Lincoln Library Copper Beech

The Copper Beech is a majestic tree with a silver-gray, smooth trunk and deep purple foliage in the spring that changes to a copper hue by the fall. Its beauty has been the subject of many poems. Irish novelist Maeve Binchy even wrote a book entitled “The Copper Beech.” The book is about the lives of 8 people who etched their dreams and desires into a large Beech tree on the last day of school. Even though fictional, Binchy’s book reminds us that all Beech trees are very sensitive. We shouldn’t walk over their roots, especially under the canopy — much less carve anything on their trunks. Trees seem so big and sturdy, but disturbing their space or harming their bark creates wounds that allow disease to enter. Beeches grow slowly and develop into grand, low-maintenance shade trees. In their case, low-maintenance is a must. They suffer if pruned for more than dead branches. Also, the roots are sensitive to soil composition, so raking and mulching under them is a bad idea. The best way to care for a Copper Beech is to leave it alone as much as possible.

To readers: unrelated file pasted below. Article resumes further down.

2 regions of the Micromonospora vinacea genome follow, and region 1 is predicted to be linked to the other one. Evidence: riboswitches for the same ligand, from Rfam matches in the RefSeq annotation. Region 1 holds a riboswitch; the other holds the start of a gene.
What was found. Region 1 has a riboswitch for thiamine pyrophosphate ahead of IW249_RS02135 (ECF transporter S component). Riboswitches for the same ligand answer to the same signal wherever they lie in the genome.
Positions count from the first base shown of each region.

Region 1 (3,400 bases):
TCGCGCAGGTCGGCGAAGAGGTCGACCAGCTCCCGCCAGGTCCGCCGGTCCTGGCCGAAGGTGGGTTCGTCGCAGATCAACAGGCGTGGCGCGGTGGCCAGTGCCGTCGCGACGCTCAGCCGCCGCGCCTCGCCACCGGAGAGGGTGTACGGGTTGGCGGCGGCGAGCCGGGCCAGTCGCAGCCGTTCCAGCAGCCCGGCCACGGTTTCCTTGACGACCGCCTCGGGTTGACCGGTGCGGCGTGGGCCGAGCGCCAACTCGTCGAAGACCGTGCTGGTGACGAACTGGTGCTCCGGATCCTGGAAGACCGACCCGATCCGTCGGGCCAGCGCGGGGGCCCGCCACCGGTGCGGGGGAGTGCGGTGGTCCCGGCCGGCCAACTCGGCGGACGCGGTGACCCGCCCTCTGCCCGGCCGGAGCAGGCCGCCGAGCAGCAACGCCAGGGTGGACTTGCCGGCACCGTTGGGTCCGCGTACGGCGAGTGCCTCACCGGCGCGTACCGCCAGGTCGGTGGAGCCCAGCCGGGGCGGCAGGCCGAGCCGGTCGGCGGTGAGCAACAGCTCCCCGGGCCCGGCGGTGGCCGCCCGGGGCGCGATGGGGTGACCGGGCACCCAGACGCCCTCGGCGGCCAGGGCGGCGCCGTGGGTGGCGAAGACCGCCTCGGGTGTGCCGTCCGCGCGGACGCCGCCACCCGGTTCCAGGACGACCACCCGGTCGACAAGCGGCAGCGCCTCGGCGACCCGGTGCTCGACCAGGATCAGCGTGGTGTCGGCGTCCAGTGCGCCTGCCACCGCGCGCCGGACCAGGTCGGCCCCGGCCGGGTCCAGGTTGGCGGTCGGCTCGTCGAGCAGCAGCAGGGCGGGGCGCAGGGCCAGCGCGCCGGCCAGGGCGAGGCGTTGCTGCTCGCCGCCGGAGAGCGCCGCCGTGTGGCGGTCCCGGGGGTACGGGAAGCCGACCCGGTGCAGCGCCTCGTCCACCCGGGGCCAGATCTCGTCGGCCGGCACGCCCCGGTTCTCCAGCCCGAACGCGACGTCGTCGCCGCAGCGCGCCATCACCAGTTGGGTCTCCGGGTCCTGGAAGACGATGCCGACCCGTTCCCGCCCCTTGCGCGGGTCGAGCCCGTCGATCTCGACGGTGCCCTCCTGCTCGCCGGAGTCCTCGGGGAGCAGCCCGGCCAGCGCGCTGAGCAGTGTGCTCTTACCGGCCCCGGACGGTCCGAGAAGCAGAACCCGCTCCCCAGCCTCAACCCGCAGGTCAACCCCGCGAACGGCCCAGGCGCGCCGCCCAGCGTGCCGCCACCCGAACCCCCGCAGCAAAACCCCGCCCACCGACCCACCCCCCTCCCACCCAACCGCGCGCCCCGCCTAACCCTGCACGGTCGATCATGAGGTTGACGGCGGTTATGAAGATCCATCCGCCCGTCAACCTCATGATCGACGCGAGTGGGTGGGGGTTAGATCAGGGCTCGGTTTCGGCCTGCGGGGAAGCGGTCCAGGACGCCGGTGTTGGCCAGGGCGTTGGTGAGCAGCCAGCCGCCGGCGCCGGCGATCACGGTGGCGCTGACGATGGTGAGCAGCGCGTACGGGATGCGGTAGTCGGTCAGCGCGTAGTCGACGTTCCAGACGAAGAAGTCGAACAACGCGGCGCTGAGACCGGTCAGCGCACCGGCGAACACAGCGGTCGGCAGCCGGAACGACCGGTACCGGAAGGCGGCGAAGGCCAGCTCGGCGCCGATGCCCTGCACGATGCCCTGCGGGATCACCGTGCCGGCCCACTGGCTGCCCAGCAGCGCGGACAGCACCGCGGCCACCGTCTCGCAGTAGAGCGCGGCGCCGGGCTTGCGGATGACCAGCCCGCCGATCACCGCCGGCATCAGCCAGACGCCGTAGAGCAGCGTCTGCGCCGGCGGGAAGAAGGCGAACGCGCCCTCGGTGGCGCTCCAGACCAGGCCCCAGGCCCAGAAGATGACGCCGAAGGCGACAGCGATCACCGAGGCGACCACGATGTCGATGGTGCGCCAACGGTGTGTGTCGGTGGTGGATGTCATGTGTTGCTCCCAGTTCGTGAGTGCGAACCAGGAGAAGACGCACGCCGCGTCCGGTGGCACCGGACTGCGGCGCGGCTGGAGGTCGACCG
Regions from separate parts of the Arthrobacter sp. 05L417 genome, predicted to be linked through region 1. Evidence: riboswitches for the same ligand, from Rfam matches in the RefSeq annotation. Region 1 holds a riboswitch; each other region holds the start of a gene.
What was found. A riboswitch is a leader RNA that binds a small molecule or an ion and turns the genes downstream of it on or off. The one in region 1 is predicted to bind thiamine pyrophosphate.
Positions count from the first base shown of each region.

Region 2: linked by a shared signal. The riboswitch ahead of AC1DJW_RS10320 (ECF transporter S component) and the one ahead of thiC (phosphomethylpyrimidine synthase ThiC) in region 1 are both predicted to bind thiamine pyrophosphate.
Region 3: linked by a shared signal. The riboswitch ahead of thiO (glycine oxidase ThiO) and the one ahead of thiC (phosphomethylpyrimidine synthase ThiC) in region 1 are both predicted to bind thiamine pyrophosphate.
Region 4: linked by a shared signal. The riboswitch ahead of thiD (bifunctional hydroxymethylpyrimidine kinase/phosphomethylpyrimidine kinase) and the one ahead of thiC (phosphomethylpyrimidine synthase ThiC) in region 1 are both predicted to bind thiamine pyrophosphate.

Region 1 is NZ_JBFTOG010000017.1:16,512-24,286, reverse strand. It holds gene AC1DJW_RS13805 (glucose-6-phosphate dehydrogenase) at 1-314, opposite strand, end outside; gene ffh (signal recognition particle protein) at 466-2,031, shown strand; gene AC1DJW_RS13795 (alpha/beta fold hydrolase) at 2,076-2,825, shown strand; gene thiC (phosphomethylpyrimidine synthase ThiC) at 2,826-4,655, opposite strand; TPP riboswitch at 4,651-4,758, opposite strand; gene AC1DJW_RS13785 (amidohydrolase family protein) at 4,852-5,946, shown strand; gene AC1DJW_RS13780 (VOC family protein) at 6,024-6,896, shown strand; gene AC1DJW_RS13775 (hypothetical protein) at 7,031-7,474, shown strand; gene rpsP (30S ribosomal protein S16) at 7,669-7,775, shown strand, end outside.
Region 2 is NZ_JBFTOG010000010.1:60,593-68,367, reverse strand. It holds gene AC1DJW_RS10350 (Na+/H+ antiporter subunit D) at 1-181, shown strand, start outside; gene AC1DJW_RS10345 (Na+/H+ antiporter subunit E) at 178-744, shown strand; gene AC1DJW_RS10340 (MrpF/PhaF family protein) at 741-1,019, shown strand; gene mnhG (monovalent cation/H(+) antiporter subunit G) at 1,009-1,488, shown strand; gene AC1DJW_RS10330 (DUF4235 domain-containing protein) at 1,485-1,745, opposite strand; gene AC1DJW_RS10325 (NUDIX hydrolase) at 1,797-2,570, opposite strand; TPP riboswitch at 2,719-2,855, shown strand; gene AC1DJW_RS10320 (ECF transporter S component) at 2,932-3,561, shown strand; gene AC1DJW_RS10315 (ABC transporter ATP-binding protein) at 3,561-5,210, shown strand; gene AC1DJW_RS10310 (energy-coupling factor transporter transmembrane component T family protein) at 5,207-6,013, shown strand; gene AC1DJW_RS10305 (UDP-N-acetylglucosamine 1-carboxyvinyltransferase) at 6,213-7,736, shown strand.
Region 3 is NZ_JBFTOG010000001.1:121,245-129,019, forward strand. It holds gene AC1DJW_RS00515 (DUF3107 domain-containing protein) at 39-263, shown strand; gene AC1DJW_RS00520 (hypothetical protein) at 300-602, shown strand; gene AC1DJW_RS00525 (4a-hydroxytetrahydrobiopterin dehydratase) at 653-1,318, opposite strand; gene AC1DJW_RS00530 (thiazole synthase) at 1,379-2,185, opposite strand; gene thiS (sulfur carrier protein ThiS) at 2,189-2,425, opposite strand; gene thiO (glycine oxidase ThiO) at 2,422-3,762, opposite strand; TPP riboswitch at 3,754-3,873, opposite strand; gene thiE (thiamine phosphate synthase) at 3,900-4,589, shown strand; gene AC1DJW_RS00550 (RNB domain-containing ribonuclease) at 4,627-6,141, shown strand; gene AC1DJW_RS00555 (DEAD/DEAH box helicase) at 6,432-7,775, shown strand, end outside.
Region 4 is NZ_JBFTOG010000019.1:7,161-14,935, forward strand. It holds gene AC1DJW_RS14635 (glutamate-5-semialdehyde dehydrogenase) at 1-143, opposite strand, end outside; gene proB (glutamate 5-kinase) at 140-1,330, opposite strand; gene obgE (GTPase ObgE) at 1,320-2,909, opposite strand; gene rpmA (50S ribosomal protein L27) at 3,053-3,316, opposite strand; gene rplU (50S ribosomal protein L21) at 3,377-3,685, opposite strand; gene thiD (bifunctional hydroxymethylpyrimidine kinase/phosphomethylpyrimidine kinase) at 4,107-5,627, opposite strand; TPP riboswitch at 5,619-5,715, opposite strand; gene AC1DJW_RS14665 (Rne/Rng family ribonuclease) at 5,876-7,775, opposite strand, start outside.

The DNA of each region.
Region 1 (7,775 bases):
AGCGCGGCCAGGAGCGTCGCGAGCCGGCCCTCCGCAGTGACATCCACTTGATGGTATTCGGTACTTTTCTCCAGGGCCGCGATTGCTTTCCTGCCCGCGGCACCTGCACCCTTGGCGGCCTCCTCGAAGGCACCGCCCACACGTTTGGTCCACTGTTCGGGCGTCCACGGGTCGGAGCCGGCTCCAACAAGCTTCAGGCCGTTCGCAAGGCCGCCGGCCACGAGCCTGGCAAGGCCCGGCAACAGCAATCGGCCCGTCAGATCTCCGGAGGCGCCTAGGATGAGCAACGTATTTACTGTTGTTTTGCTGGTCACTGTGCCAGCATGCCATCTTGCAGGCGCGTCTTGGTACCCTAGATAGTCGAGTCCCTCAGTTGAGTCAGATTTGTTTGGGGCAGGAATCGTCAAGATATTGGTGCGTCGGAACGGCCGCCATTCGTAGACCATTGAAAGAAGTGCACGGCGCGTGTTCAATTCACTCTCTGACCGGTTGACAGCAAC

The Copper Beech is one of the many European Beech trees found in nature and nurseries. They are used to produce all sorts of objects. Their wood is very easy to carve, soak, dye, varnish and glue. This is why their wood became popular especially for furniture. Its hardness is ideal for making implements such as mallets and workbench tops.

 

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